The model then estimates the number of teachers who will enter service having just gained qualified teacher status (QTS) via either the assessment only route or ITT using the latest ITT recruitment data. As some trainees will not complete ITT and immediately enter service after training, assumed ITT completion and post-ITT employment rates are applied to the numbers of trainees previously recruited to estimate the number of newly qualified entrants (NQEs).
Adjustment to counter under-recruitment from previous ITT rounds
One of the key drivers behind changes in 2023/24 PGITT targets for specific subjects is an adjustment included within the TWM to build in the estimated impact of recruitment being below target in the two ITT rounds prior to 2023/24. The process to assess whether to make an adjustment is shown below.
The TWM uses ITT recruitment data, and ITT completion & post-ITT employment rates to estimate the number of NQEs entering the workforce having trained via PGITT (both mainstream PGITT and high potential ITT routes) from the two ITT cycles immediately before 2023/24, for primary and each secondary subject.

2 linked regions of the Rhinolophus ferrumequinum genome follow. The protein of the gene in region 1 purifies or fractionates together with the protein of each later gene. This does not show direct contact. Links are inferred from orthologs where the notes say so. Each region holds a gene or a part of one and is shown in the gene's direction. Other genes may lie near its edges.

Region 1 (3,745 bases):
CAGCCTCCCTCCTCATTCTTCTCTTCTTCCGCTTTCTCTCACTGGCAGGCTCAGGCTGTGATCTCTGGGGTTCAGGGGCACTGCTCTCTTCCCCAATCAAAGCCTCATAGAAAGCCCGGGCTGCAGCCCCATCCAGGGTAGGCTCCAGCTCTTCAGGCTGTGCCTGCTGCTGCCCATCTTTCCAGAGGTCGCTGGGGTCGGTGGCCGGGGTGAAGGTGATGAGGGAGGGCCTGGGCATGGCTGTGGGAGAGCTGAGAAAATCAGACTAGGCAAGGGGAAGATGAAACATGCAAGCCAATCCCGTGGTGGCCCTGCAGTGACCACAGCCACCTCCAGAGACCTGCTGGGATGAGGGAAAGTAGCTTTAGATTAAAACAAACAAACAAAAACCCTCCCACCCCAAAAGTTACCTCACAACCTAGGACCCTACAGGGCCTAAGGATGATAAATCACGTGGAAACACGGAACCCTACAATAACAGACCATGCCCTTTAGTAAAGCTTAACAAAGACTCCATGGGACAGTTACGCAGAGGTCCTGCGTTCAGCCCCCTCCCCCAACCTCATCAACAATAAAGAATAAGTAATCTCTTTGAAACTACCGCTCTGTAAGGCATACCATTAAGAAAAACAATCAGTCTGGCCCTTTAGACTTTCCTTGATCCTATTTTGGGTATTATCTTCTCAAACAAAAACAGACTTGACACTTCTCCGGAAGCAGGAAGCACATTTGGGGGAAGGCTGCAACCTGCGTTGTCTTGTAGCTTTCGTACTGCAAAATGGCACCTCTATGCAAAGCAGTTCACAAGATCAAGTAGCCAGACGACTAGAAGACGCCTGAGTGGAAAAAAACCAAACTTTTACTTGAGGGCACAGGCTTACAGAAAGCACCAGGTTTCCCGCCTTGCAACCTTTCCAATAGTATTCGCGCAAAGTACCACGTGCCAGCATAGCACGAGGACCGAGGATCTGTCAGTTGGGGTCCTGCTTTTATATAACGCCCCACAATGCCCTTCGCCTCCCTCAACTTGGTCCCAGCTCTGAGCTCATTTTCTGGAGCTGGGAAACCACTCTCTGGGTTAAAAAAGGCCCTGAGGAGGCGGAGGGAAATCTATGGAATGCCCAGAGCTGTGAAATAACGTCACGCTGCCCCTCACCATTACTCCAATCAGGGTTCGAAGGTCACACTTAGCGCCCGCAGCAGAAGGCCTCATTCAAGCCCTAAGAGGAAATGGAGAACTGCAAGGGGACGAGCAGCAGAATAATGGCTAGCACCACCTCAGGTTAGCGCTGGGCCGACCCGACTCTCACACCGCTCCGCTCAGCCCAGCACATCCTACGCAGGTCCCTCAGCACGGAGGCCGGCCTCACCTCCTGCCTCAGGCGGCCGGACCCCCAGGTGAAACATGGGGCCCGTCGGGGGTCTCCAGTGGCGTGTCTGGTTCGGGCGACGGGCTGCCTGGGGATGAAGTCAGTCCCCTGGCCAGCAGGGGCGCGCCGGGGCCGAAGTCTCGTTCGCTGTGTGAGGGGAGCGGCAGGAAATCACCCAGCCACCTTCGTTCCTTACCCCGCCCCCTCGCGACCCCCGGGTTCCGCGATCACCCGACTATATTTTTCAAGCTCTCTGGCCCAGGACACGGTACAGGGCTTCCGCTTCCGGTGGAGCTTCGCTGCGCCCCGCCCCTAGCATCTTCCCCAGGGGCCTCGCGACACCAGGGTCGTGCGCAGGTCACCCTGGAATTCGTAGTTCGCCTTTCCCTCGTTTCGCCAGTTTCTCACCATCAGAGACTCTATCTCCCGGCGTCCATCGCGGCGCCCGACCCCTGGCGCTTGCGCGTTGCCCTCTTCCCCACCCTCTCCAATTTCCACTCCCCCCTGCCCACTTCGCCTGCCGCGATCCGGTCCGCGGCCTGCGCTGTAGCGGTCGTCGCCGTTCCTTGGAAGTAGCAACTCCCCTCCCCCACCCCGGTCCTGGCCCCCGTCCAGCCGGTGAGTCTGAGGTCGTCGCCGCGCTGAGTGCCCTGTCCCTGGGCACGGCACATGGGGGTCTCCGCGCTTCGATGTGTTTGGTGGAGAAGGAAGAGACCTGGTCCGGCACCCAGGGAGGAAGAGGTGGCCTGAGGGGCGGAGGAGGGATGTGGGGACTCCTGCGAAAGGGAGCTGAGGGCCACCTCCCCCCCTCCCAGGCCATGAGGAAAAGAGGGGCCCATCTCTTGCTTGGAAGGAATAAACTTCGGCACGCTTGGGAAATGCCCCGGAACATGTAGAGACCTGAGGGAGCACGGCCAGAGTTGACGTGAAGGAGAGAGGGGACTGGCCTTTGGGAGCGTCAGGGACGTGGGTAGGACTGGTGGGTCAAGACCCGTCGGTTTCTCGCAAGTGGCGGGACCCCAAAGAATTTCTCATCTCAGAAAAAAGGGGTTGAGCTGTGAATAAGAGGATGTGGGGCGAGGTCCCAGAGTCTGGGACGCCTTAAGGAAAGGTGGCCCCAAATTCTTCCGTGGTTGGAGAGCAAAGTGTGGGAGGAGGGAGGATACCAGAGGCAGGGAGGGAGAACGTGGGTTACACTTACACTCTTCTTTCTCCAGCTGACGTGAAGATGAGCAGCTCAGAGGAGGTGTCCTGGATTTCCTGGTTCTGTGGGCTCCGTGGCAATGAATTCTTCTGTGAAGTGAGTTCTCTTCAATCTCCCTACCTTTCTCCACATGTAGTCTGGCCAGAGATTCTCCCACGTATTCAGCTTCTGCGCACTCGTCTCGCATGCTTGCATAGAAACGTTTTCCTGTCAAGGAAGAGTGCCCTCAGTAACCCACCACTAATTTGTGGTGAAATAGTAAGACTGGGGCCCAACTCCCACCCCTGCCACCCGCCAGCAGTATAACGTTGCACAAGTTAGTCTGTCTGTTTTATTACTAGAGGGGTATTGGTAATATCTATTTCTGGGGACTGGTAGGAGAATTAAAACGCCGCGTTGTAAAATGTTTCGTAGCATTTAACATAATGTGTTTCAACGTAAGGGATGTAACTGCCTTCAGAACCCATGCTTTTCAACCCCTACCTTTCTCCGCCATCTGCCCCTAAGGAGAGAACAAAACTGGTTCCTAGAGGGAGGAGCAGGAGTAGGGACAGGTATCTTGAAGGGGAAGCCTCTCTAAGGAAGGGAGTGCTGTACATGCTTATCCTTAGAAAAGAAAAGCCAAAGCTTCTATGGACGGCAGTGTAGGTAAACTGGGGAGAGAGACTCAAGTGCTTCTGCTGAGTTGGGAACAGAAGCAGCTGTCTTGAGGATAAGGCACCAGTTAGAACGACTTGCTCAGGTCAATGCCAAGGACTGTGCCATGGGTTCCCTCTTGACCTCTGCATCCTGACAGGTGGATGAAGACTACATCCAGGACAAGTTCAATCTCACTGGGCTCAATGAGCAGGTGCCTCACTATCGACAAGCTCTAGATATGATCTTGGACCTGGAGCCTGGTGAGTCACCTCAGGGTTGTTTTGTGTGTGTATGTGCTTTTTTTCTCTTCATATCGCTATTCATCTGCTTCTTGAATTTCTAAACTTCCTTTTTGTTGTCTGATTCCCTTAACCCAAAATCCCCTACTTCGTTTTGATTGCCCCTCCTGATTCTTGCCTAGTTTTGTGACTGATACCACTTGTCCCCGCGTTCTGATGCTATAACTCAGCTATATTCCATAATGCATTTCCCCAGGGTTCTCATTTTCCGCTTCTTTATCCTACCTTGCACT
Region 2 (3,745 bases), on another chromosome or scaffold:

The model uses these PGITT NQE figures for 2022/23 and 2023/24 respectively along with estimates for both the corresponding numbers of entrants into the stock via other routes (e.g. returners) and leavers, to estimate the size of the workforce in 2023/24. This 2023/24 stock size is then compared to the previously estimated teacher demand for that year to identify whether we have recruited the teachers we needed from the two PGITT rounds prior to 2023/24, accounting for both retention and wider recruitment.
If this comparison shows that we have under recruited in specific subjects, then an adjustment is applied by increasing the 2023/24 PGITT target for those subjects. No adjustment is required for subjects where there is no under-recruitment impact. This action is taken as the recruitment impacts of the 2021/22 and 2022/23 PGITT cycles had not yet fed into the most recently published SWC from November 2021 - which we use as the baseline in the model.
This year, the two ITT recruitment rounds that were relevant for developing 2023/24 PGITT targets were those for 2021/22 and 2022/23. Last year, the 2022/23 targets were developed by considering the workforce impacts resulting from the 2020/21 and 2021/22 ITT recruitment rounds.